4 Exotic (and Healthy) Flour Alternatives You’ve Never Heard Of

The world of flour alternatives can seem monotonous at times — rice flour, garbanzo flour, coconut flour, arrowroot starch, sorghum, et cetera. But, there is a whole wide world of foods out there, so it’s time to expand your horizons. Give these 4 exotic flours a whirl, especially if you’re looking for gluten/grain free options!

Tigernut flour. Tigernuts are nonallergenic, slightly sweet tubers that originate from the Middle East and Africa. They contain a healthy balance of protein, carbohydrate, and fat, and are high (40% per serving) in gut-balancing resistant starch. (Resistant starch remains undigested in the digestive tract and may be a powerful component in addressing diabetes and obesity.) Research also shows that they are the ultimate Paleo food, as tigernuts played a hugely important role in our development as early Paleolithic humans. Grain-free, nonallergenic, and highly nutritious, tigernut flour is certainly worth a try!

Coffee flour. Made from the waste — the dried coffee fruit — of the coffee bean cleaning process, coffee flour is truly unique. Not only does it utilize the leftover, highly nutritious coffee fruit that is usually tossed after the coffee prepping process, but it is also nutritiously rich, boasting high fiber, protein, iron, and, of course, a moderate amount of caffeine. This would be outstanding in brownies — talk about some healthy mocha fusion! As a product, coffee flour isn’t yet available, but this sustainable product should hit the markets sometime within the upcoming year.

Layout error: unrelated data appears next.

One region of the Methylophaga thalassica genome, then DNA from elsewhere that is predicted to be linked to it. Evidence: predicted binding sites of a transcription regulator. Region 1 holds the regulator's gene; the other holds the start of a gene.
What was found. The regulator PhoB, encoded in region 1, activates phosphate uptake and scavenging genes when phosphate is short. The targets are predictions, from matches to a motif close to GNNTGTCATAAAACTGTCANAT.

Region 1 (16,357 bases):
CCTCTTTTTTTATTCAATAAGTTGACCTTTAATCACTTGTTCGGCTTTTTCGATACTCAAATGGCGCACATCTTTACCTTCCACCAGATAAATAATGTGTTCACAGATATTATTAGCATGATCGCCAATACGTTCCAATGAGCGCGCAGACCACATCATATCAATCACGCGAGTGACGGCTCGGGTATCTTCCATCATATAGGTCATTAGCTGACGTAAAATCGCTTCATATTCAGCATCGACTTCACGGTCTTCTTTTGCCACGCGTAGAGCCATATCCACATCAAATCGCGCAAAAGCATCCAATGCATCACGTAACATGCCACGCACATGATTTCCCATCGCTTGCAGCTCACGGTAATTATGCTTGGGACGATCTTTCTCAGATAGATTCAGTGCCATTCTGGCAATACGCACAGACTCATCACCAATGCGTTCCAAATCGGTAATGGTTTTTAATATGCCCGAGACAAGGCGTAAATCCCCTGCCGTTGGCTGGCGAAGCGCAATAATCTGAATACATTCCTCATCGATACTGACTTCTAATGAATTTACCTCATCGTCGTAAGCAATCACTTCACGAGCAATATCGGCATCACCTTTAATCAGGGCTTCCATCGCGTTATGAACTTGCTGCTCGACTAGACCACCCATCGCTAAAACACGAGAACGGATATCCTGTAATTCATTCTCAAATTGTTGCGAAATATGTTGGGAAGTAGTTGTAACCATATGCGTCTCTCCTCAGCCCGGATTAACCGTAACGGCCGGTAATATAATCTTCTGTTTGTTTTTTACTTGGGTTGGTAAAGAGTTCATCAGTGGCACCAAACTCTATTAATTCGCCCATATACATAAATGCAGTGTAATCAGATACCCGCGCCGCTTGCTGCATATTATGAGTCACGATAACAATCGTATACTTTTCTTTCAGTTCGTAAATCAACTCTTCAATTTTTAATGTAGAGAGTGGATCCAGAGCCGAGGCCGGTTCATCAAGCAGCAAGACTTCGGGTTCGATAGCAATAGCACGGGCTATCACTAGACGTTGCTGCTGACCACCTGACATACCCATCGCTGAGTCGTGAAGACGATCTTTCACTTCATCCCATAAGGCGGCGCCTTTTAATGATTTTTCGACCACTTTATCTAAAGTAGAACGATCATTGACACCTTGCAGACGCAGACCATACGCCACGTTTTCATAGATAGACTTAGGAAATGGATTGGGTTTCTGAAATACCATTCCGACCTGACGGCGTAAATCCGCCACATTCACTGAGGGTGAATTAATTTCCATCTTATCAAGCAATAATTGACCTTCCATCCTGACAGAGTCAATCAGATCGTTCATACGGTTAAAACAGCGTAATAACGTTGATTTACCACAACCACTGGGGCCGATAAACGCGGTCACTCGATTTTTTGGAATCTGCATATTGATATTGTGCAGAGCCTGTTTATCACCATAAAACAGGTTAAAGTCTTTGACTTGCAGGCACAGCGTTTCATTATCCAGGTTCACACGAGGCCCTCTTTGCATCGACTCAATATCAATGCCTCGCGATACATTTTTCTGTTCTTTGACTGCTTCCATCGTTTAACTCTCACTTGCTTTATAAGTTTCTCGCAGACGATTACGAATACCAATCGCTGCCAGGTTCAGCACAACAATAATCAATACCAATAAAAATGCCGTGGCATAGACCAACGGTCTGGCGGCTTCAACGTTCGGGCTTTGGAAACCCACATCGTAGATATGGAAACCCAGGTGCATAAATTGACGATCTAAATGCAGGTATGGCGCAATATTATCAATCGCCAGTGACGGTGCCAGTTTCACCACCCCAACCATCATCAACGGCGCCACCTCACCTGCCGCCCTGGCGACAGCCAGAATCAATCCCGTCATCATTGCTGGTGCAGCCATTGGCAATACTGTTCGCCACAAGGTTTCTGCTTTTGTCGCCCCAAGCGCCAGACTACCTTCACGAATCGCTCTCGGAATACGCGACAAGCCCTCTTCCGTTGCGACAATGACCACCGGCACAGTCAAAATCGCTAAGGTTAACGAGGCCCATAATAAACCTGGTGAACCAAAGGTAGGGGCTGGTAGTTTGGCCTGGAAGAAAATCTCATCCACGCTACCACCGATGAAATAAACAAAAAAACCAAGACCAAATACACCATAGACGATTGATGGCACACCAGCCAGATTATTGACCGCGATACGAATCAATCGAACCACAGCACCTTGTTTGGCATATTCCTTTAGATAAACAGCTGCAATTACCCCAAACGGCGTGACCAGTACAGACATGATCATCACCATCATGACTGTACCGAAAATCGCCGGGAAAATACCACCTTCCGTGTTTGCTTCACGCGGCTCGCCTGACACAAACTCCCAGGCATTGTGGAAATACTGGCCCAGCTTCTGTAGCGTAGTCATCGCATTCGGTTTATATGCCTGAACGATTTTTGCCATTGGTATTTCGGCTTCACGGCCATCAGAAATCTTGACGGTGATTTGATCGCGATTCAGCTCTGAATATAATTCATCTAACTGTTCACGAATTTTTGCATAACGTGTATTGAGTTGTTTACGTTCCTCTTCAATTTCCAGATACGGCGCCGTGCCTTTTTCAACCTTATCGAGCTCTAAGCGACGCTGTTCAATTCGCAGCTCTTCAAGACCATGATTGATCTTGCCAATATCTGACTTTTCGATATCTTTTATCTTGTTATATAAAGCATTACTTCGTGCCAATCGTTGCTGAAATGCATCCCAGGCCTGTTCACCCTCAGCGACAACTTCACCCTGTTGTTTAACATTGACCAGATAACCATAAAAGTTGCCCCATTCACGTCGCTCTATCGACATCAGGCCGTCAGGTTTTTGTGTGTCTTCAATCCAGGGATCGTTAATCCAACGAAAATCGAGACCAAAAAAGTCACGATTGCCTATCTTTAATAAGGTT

Banana flour. This one actually exists, and it is also quite healthy. Made from dried and ground green bananas, this flour is high in resistant starch, which acts as a prebiotic to fuel anti-inflammatory bacteria in your digestive system and supports a healthy body and weight loss. Unsurprisingly, it also contains loads of potassium. It’s slightly sour, and makes a great flavor boost for breads — especially banana chocolate chip waffles!

Grapeseed/skin flour. What do they do with the leftover skins and seeds from the winemaking process? Instead of wasting it, they make it into a flour. Grapeseed flour is slightly fruity and very high in antioxidants. There are different flours for different grape varietals, so it can be fun to experiment. Grapeseed flour also may help lower LDL cholesterol, so it’s worth a try in your next batch of crackers or muffins.

Have you tried any of these flours? Are there any new, exotic flours you have tried that aren’t on this list? Share in the comments below!

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Wendi M.
Wendi M1 years ago

TYFS. 180

Jeanne Rogers
Jeanne R1 years ago

Thank you for sharing.

Siyus Copetallus
Siyus Copetallus2 years ago

Thank you for sharing.

Jim Ven
Jim Ven2 years ago

thanks for the article.

Jordan G.
Jordan G2 years ago

Better than cricket flour!
I'll be trying these.

Elena Poensgen
Elena Poensgen2 years ago

Thank you

Georgina Elizab McAlliste
.2 years ago


Julie Cannon
Julie Cannon2 years ago


Maggie W.
Maggie D2 years ago

Interesting but they don't seem very appetizing.

Anon E.
Cela V2 years ago

ty. never heard of these... got recipes? :-)